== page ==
Artistic License: VR Sydney Cove circa 1800

Every heritage visualisation has a degree of informed speculation/artistic license. The historical record is rarely if ever complete. Historic visualisations are based on incomplete and sometimes contradictory evidence, archaeological and archival. They are a best guess, on the available evidence at the time they were created, of what the past was thought to be like. Artistic License: VR Sydney Cove circa 1800 is a liminal work that foregrounds the conundrum that lies at the heart of heritage visualisation.
Missing Image
A View of Sydney Cove Circa 1804
National Library of Australia
Call Number: PIC Drawer 16 #S45

Artistic License: VR Sydney Cove circa 1800 was created as part of the Australian National University Vice-Chancellor's College Visiting Artist Fellows Scheme (VCCVAFS). I was a successful applicant in 2017 and an exhibition of the resulting works was held from the 22nd June to the 13th July 2018 at the ANU School of Art and Design Gallery in Canberra. The work re-creates in VR (Virtual Reality) the view shown in an engraving titled A View of Sydney Cove, New South Wales (1804). The engraving was done by F. Jukes from a drawing done by Thomas Watling (1762-1814) that was coloured by Edward Dayes (1763-1804) of a picture painted at the colony of uncertain date and authorship nd since lost to history.

While the image may be exactly what it purports to be, it may also be a collage assembled by the artist. A number of possible tropes have been identified in the picture. The first is the large ship under sail. Paintings which were commissioned by captains or ship owners would always include their vessel somewhere in the view. The second visual trope may be the man with the cattle, which may have been included to show that the land was bountiful. They may also have been included as a way of contrasting with the aboriginal group, to show the ‘industrious European’ versus the ‘idle Native’. Finally, the Aboriginal group in the foreground is definitely a trope. Numerous views of early Sydney by different artists include an Aboriginal group in the foreground. This was probably for several reasons. It was common to see Aboriginals throughout Sydney Harbour in the early years of settlement so including some would make the image more ‘authentic’ even if they were not on that particular rock on that particular day. Picasso describes Art as ‘the lie that tells the truth’ and they may have been included for that reason. They may have been included for their exoticism (to Western eyes) and the ‘local colour’. As mentioned earlier, they may have been included as a comparison with the cattle herder. And finally, they may have been included in a ‘noble savage’ context but, in this case, one would expect to see them in a natureShould setting.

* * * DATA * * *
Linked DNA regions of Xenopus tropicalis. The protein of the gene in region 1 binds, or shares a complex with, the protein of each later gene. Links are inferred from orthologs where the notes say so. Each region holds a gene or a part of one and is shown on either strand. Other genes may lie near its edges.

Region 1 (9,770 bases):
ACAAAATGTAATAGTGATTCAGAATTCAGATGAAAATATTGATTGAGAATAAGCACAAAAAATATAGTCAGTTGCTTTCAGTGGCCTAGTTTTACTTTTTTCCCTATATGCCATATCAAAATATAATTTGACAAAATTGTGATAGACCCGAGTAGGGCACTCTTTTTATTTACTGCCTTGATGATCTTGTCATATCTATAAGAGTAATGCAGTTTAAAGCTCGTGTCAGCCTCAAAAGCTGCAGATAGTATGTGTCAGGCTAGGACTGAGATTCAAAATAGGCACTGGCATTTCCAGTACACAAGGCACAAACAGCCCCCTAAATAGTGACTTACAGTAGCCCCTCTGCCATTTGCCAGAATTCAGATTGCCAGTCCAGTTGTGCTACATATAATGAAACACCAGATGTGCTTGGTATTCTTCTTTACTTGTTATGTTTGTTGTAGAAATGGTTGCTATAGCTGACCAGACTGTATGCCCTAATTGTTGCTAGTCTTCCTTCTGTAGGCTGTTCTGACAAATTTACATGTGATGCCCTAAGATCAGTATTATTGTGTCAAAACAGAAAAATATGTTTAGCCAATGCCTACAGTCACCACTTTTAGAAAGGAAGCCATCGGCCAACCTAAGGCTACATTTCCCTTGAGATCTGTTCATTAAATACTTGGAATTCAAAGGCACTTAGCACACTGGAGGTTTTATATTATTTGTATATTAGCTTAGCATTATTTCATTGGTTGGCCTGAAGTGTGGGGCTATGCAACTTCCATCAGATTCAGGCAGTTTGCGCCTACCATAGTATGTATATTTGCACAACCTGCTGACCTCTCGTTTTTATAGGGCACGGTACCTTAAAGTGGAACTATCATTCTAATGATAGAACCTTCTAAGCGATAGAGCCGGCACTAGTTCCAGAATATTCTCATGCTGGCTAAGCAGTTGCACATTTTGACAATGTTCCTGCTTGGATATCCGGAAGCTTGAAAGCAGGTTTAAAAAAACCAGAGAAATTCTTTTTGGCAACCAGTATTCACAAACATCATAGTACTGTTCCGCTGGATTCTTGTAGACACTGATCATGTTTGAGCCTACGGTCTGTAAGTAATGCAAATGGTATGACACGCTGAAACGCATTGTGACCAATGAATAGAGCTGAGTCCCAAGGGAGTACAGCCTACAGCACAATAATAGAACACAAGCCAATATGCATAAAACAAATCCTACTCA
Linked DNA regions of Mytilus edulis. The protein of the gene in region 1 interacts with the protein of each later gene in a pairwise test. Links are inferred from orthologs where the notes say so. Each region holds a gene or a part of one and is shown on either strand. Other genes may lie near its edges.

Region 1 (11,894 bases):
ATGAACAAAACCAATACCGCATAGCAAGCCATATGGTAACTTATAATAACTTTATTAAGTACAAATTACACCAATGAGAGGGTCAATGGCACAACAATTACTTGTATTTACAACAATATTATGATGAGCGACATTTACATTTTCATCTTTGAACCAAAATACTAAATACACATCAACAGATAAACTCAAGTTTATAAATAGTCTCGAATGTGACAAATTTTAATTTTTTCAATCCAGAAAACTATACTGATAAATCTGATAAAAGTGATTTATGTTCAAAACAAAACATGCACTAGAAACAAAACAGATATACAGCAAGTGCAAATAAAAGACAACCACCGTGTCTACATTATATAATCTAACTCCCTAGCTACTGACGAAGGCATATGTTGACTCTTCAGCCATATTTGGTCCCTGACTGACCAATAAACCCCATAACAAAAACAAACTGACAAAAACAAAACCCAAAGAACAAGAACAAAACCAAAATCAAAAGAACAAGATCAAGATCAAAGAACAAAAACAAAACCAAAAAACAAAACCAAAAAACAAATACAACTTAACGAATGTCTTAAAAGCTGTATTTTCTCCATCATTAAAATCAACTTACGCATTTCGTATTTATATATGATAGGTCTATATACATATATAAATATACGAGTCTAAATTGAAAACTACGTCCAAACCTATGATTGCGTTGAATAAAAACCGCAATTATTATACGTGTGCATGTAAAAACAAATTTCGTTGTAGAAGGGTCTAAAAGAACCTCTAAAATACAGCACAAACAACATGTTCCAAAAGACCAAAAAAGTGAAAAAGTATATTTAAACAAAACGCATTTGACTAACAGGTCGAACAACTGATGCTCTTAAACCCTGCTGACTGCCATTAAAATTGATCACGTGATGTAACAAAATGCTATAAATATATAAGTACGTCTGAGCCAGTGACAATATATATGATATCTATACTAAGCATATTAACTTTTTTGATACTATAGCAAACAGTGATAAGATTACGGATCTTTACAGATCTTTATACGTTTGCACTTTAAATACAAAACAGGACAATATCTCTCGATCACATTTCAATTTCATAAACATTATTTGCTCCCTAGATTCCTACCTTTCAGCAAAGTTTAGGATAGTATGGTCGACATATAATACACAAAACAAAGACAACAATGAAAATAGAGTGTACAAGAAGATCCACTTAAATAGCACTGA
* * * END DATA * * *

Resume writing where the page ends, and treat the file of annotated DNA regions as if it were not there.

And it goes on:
Missing Image
Artistic License: Sydney Cove Circa 1800
Kit Devine 2018

Artistic License: VR Sydney Cove circa 1800 is a passive work that locates the user within the landscape of the print. The experience is that of a person at a lookout and is intended to be a work that encourages a contemplative engagement the content. The user is located at a position that matches the viewpoint captured in the print, but they can move their head freely to look in all directions. They are able to walk a couple of paces in any direction but that is all. The Aboriginal group, the herder and cows and the ship are all included, though the ship is at anchor not under sail. There are two additional tropes that the artist has added to the scene, one visual and one audio.